More planned stores for Flagler? As with everything else, the Covid pandemic has thrown any of those questions up in the air. This particular store was initially expected to open last July, but a series of design and construction delays and the pandemic pushed the opening to this week.
Mike Carragher started working at a Wawa store on a friend’s recommendation 30 years ago when he was a 17-year-old high school student, starting at $5.25 an hour, around the minimum wage at the time. (Store clerks start at $10.50 an hour today.)
“As I continued to work with the company I fell in love with it and decided to make a career out of it,” Carragher said today at the Palm Coast opening. He was general manager for 17 years and a district manager for five. The Palm Coast store is the 11th in his district (districts have between eight and 14 stores), with seven in Volusia, two in Sanford and one in Lake Mary–what adds up to some 300 employees.
As for that teddy bear effect Wawa has on customers–the comfort they get from its presence, the familiarity, the giddiness–“I think it’s our food service offer,” Carragher said, “it’s all built to order food, it’s all customized, it’s fresh, it;s a high quality QSR food option with a one-stop shop convenience of fuel.” (QSR is the industry acronym for Quick Service Food Restaurant, itself a more bowtied way of saying fast food).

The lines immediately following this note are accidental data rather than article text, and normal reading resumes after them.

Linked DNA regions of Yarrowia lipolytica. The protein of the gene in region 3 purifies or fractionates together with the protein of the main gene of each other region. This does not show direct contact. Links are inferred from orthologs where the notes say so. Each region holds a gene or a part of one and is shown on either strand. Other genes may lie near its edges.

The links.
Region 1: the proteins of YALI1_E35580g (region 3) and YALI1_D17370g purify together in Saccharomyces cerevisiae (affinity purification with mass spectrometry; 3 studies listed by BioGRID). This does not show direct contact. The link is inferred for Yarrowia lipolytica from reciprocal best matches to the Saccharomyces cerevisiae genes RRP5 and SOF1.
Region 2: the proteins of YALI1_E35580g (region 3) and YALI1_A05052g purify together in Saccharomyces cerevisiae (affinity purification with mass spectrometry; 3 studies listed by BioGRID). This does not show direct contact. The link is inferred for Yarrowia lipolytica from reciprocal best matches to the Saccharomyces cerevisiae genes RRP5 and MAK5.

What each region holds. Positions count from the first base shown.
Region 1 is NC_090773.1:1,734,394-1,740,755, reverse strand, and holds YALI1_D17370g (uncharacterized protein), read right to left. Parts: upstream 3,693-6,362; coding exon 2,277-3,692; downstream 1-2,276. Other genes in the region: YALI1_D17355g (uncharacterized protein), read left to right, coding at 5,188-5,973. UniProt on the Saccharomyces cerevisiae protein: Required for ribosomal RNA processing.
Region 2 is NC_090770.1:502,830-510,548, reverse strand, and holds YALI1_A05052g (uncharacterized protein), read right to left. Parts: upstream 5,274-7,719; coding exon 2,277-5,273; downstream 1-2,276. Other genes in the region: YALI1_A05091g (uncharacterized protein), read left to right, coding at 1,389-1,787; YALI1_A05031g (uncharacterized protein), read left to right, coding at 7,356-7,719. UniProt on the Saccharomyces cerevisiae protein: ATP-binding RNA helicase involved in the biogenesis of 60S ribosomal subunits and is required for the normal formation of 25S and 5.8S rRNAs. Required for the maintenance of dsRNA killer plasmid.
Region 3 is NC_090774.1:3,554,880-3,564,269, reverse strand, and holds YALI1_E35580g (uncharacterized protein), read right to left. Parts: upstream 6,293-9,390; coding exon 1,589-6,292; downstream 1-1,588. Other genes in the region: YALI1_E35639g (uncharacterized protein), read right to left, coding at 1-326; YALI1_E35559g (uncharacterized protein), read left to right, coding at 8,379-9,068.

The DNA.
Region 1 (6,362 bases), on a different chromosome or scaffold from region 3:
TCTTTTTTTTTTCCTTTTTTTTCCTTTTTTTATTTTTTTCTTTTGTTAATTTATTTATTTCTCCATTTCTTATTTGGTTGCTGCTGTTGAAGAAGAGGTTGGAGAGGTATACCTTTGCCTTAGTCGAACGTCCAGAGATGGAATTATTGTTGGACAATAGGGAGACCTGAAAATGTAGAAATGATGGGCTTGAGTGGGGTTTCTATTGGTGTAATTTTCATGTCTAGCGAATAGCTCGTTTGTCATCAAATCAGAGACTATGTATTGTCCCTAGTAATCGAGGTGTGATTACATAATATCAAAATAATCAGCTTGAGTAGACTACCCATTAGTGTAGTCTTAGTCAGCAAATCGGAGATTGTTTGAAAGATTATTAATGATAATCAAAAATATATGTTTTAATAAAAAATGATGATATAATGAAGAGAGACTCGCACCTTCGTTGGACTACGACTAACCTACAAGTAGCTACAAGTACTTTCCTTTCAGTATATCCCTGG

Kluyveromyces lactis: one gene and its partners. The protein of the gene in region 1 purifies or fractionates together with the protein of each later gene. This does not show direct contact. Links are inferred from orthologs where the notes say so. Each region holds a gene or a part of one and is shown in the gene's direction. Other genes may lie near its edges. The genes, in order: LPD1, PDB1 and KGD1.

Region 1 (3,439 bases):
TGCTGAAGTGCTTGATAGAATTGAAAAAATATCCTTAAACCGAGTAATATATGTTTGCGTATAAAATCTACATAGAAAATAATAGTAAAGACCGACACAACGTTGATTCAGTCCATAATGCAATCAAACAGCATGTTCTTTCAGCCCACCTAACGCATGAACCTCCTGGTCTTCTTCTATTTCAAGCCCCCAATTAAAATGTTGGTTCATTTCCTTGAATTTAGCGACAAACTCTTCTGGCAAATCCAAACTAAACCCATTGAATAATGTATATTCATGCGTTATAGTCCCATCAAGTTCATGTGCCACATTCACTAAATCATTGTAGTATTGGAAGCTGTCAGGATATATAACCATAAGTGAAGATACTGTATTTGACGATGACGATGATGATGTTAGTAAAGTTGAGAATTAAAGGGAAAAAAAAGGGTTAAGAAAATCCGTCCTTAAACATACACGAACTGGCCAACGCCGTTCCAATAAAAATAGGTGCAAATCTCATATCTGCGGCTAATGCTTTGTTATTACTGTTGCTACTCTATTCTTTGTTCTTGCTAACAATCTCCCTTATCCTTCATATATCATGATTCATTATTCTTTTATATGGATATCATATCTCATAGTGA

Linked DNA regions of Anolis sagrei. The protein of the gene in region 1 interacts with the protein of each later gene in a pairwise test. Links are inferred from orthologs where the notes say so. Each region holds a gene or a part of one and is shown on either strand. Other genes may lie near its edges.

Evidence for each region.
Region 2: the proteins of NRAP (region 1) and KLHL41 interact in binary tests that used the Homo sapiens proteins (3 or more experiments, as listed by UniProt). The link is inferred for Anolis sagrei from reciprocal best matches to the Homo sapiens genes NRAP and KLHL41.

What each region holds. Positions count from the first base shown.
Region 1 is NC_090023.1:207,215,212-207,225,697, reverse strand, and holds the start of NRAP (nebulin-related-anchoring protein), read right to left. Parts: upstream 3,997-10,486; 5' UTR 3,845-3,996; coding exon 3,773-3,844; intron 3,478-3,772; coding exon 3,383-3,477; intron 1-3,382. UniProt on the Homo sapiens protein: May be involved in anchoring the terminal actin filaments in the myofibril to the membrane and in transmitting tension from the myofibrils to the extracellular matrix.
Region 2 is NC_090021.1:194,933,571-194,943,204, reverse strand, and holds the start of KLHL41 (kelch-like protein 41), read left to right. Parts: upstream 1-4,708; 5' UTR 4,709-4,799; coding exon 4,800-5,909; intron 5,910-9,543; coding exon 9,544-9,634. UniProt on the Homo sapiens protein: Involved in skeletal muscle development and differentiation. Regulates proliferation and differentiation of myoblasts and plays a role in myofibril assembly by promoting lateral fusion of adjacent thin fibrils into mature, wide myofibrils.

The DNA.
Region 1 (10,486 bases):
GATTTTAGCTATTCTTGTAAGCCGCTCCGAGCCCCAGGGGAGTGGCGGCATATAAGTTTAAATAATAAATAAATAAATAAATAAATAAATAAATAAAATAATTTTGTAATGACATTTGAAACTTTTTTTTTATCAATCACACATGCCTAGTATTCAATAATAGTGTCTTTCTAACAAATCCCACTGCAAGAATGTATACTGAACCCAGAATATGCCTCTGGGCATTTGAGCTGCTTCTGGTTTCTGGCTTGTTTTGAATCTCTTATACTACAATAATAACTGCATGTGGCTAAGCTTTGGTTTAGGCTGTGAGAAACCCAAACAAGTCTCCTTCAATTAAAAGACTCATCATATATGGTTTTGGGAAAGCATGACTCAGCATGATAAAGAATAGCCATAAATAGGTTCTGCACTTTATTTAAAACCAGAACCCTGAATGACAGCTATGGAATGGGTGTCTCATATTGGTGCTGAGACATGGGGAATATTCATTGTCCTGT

From what the mayor tells us there’s a lot of transplants from New Jersey, Pennsylvania, Delaware that know us already,” says Steve Hasher, director of store operations in Florida. The store opening at 8 was a modest moment of applause and a little celebratory noisemaking before a group of customers were let in. Tom Russell, FPC’s principal, was outside with members of his staff and Joe Rizzo, the executive director of the Flagler Education Foundation, the school district’s non-profit arm.
“Wawa is supporting our flagship fire academy, which is really great,” Russell said. “I just wanted to come over and introduce my two AP’s and myself. We just want to be good neighbors. We have 2,700 students and I’m sure they’re going to frequent here, we just want to build relationships with local businesses.” Expect some Wawa catering across the street. He was there with assistant principals Kerri Sands, Kiera Roe and Abude Koushajky. Wawa donated backpacks to the fire academy participants in certain competitions and donated $1,000. Wawa also presented the Flagler County Sheriff’s Office three large boxes full of “Hoagies for Heroes” at Tuesday’s soft opening, and a $1,000 donation to the Flagler Sheriff’s Employee Assistance Trust fund.
FPC’s students and staff amount to a small city across the street from Wawa, but Russell isn;t expecting the store to affect attendance that much. “Here’s the thing,” he said, “we don’t allow students to go off campus for lunch. They’ll be here in the morning and after school.”